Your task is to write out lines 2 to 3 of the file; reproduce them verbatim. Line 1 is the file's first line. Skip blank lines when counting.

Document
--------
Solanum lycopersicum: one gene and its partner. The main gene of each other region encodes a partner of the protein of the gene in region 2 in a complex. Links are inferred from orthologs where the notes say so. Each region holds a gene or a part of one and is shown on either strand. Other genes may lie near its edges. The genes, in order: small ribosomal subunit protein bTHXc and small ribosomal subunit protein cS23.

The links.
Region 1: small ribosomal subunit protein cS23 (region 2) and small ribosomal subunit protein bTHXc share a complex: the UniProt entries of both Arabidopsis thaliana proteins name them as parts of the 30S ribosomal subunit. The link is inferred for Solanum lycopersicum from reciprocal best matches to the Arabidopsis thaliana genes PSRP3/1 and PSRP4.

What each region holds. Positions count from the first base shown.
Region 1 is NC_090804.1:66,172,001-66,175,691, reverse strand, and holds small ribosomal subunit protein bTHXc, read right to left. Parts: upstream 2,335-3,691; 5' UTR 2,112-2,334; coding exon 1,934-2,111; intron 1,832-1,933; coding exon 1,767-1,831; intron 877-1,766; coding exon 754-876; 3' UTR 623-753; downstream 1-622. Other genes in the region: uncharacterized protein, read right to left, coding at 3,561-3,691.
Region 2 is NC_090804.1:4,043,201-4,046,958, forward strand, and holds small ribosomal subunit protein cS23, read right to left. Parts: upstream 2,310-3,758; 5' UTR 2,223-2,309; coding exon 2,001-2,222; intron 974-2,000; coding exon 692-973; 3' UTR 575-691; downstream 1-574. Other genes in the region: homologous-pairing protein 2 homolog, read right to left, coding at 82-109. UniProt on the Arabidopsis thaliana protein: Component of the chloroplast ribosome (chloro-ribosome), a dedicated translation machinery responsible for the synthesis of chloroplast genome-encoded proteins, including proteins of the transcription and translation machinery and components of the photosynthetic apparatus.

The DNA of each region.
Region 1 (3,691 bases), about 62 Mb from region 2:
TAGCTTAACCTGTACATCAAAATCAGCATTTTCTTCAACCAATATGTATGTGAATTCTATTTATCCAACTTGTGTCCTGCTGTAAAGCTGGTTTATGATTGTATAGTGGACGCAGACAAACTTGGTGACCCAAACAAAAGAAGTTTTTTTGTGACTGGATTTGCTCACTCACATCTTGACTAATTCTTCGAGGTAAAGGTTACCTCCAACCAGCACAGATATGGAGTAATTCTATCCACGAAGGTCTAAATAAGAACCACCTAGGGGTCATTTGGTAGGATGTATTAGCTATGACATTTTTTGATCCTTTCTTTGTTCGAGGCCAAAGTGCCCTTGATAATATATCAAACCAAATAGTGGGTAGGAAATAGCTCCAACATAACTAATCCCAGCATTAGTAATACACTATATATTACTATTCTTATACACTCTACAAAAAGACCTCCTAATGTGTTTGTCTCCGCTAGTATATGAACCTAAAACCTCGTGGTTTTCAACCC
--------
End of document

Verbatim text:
The links.
Region 1: small ribosomal subunit protein cS23 (region 2) and small ribosomal subunit protein bTHXc share a complex: the UniProt entries of both Arabidopsis thaliana proteins name them as parts of the 30S ribosomal subunit. The link is inferred for Solanum lycopersicum from reciprocal best matches to the Arabidopsis thaliana genes PSRP3/1 and PSRP4.